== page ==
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Public Statements

Energy and Water Development and Related Agencies Appropriations Act, 2014

Floor Speech

By:
Date:
Location: Washington, DC

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Mr. FRELINGHUYSEN. Mr. Chairman, I rise reluctantly to oppose the amendment because I know my colleague, my friend from Kentucky, has an incredible reputation of being the friend of animals and birds. Obviously, we are concerned about the issues he has raised.

Our bill already reduces the Wind Energy program from $59 million to $24 million, a cut of nearly 60 percent. His amendment goes a step further by eliminating the Wind Energy program entirely, which would result in the termination of the first offshore wind at-scale demonstration in the United States and would result in a dramatic drop-off in the U.S. deployment of wind energy systems. This setback would come at a time when wind is renewable energy's fastest growing sector.

I oppose my colleague's amendment. I am certainly aware of his heartfelt concern. We are listening to what he said, but I still oppose it.

I yield back the balance of my time.

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Mr. FRELINGHUYSEN. Mr. Chairman, I rise in strong opposition to the gentleman from New Mexico's amendment.

The gentleman makes the case that there's a need for this infrastructure, and maybe there is; but the Corps of Engineers has no particular expertise or reason for being the funding source. Especially when we're looking at such tight budgets to begin with, we must focus the Corps' funding on activities which have the greatest impact on our economy and public safety, namely, navigation and flood control--our historic responsibility. So I must oppose the amendment and urge my colleagues to do so as well.

I yield back the balance of my time.

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Mr. FRELINGHUYSEN. Madam Chair, I rise to oppose the amendment. We've gone over this ground several times so I'll be brief.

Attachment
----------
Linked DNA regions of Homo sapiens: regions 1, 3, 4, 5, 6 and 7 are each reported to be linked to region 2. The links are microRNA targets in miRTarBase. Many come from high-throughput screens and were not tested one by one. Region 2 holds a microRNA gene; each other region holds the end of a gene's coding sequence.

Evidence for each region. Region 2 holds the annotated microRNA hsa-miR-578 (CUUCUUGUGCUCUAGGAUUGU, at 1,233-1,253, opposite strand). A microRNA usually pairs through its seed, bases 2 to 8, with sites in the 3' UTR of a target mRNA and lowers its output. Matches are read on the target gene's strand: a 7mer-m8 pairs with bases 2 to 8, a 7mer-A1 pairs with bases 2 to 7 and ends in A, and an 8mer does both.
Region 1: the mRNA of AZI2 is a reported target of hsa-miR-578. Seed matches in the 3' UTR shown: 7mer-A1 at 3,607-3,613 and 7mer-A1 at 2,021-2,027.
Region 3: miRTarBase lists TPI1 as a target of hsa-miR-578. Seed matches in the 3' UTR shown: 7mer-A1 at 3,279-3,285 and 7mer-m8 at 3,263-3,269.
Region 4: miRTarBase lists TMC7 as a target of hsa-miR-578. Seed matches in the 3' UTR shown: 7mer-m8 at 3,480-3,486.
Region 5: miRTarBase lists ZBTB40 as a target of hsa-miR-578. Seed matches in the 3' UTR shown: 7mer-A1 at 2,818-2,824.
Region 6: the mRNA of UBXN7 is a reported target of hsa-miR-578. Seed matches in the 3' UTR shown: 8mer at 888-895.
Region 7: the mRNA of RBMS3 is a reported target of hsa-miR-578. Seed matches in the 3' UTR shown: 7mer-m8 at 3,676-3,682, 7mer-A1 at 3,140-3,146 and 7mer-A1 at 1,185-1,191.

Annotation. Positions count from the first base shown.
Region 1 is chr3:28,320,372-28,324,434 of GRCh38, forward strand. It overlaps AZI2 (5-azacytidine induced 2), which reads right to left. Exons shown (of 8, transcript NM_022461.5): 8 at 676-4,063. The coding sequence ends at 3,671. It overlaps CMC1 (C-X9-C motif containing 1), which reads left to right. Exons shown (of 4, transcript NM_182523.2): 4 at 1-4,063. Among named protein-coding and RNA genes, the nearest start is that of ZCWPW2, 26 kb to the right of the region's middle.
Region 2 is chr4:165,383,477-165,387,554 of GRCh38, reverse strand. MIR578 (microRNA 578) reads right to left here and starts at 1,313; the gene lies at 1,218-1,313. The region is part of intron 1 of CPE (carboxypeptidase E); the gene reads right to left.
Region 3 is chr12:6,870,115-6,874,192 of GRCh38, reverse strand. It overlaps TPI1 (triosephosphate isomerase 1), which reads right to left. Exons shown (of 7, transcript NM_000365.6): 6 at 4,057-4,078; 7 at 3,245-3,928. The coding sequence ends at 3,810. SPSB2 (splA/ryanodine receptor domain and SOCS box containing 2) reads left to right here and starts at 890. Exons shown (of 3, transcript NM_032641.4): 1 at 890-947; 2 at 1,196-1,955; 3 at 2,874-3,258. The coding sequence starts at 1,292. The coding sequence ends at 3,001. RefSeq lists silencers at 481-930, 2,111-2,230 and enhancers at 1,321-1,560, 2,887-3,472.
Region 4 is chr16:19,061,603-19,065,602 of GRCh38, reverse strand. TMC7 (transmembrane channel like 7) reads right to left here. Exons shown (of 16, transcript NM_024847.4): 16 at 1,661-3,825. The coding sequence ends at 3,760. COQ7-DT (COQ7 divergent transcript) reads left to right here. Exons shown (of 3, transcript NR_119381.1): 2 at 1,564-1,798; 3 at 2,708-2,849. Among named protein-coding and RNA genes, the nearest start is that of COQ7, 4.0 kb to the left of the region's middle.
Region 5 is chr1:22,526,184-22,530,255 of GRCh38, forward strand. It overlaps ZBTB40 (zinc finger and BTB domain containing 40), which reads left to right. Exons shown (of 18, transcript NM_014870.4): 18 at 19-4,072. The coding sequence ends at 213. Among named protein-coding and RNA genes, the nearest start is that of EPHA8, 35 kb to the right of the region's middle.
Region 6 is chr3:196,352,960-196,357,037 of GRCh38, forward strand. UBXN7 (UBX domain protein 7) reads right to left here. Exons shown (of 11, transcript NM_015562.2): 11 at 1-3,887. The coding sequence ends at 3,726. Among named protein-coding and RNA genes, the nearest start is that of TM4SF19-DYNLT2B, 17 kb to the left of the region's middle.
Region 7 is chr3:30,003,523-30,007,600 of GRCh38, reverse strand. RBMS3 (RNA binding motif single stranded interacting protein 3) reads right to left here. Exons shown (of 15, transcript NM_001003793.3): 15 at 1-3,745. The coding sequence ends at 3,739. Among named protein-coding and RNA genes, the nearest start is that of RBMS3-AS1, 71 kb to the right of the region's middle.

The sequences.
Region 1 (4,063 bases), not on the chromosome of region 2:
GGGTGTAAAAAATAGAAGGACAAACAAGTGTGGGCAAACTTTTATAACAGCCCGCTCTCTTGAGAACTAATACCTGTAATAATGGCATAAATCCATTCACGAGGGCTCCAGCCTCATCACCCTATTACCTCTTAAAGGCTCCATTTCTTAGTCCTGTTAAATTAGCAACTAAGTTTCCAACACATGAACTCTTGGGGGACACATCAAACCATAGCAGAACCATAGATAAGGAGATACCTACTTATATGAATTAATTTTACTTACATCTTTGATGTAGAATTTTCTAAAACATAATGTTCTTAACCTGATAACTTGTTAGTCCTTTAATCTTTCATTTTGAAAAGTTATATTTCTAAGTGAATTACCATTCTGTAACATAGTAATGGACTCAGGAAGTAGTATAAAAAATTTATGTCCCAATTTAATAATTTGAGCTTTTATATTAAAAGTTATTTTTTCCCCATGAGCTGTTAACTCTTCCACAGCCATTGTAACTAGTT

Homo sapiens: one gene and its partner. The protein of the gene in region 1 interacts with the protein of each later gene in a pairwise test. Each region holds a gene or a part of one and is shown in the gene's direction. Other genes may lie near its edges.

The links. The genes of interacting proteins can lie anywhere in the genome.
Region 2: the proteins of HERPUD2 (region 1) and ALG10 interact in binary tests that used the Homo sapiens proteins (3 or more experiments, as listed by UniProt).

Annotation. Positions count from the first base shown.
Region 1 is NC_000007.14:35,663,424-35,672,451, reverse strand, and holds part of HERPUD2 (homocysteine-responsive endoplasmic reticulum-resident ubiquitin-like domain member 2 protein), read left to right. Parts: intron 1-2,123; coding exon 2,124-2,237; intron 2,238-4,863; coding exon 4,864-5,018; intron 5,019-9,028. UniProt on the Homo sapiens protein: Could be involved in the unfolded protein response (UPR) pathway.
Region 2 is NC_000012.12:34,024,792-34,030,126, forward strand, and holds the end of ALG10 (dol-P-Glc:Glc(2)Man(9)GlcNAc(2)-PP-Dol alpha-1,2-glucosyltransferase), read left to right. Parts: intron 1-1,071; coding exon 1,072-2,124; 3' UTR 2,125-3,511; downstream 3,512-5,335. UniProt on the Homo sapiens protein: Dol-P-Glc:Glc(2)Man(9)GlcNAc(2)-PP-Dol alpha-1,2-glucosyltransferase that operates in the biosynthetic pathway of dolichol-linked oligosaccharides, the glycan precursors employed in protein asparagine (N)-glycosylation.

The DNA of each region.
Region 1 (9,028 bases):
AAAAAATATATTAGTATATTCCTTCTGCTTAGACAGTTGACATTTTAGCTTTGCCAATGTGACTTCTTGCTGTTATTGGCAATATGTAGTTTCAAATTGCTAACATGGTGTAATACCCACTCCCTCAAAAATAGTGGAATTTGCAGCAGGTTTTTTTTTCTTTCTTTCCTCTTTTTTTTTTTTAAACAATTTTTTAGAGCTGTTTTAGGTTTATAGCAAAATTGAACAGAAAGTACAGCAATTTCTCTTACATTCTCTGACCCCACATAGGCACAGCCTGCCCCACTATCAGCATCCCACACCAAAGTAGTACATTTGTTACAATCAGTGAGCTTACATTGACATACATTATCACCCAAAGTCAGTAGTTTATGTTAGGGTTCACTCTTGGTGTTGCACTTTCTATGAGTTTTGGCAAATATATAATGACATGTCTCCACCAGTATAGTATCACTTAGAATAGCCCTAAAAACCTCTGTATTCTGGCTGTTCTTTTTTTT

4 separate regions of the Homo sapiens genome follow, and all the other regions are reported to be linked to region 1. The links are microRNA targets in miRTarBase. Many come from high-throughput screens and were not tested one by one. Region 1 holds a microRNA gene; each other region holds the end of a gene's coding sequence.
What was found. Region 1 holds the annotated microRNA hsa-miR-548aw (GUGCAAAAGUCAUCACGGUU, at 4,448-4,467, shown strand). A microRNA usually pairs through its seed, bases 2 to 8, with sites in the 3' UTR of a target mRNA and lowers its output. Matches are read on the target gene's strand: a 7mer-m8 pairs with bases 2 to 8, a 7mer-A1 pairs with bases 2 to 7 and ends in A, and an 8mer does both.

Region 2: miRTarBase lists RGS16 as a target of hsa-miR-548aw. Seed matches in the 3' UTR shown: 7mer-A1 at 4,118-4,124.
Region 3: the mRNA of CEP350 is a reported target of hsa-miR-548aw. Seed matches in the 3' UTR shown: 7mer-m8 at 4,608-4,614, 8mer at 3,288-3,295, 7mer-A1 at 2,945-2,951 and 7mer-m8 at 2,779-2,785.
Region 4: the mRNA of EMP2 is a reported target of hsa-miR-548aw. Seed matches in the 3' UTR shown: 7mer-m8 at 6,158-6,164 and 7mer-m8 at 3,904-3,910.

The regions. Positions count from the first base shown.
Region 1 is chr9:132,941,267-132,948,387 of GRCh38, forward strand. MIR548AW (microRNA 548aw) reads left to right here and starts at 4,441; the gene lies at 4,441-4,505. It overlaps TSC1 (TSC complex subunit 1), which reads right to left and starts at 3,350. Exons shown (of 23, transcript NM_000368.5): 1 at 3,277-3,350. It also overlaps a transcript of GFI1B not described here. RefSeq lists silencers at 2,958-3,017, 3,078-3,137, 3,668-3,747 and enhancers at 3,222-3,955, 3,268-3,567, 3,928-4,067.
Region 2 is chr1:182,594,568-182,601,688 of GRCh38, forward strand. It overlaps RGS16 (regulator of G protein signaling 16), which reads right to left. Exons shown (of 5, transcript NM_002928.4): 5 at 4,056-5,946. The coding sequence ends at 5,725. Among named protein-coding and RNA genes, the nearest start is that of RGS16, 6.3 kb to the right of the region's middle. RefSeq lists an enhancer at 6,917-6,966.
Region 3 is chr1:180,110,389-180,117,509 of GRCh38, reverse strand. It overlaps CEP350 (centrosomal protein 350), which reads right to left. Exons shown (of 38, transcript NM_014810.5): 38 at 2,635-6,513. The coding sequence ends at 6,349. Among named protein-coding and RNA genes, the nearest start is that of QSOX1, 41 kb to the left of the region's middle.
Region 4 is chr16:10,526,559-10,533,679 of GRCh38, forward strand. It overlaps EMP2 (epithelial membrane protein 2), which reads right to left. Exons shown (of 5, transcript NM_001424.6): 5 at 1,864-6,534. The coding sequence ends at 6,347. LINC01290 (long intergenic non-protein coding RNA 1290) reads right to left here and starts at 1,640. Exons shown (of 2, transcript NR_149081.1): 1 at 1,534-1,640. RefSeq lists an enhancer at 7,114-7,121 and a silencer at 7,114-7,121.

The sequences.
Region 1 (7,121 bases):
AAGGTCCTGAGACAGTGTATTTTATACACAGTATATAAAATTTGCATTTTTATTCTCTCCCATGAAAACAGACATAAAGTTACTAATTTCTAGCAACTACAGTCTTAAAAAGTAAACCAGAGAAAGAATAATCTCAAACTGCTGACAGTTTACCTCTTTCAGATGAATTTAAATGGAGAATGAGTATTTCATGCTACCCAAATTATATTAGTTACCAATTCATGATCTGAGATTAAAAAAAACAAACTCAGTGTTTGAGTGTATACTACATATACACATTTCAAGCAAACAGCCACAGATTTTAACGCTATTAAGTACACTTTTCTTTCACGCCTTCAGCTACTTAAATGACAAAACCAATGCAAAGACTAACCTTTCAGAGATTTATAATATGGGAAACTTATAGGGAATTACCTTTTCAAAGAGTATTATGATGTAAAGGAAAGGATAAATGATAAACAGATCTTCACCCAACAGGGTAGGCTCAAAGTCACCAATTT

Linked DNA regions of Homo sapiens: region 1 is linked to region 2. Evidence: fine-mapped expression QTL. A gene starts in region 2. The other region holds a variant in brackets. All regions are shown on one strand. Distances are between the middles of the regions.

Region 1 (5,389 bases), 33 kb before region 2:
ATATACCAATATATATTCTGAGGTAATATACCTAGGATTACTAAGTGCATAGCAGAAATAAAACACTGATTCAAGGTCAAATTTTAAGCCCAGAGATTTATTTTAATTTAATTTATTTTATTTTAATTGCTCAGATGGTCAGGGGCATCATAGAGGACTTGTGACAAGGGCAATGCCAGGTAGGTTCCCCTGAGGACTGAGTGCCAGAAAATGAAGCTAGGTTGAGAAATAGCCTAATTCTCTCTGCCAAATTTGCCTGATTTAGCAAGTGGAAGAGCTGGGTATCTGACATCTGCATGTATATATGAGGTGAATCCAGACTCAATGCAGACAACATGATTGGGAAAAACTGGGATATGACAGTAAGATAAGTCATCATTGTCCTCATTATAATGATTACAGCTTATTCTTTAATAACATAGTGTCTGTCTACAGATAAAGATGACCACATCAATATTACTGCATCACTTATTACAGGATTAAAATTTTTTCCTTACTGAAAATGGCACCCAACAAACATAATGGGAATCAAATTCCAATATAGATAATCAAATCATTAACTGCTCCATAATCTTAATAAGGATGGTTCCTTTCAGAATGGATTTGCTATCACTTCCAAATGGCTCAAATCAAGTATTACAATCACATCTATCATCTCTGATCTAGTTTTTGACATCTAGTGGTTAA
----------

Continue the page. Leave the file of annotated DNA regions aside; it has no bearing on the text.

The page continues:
All of us here strongly support investments in the Corps' work and their projects, particularly those projects with the greatest benefit to public safety and the economy, namely flood control and navigation. But this amendment proposes to pay for additional Corps construction by diverting funds needed for our nuclear weapons stockpile for national security. And that is the most critical priority in our bill.

And so I strongly oppose the amendment. His amendment is unacceptable because it is an issue of national security, and I yield back the balance of my time.

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Mr. FRELINGHUYSEN. Mr. Himes of Connecticut makes a good point about the importance of making infrastructure investments before major disasters can occur. I share his concerns about the backlog of Army Corps of Engineers projects, particularly in the backdrop of communities throughout the New England and the Mid-Atlantic area that continue to rebuild after one of the worst storms in our Nation's history.

I want to assure the gentleman that the committee's position on New Starts is reconsidered each and every year. We take a look at the funding requirements of ongoing studies and projects, new studies and projects, and overall funding levels for certain accounts.

I commend the gentleman for his attention to this issue. I look forward to working with him to address these new needs at the earliest appropriate time, and I yield back to the gentleman.

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Mr. FRELINGHUYSEN. Madam Chair, I rise to oppose the amendment. This amendment would cut funding, which has already been cut today, for the Fossil Energy Research and Development program, on top of reductions that we also took of 16 percent in our bill before we brought our bill to the floor.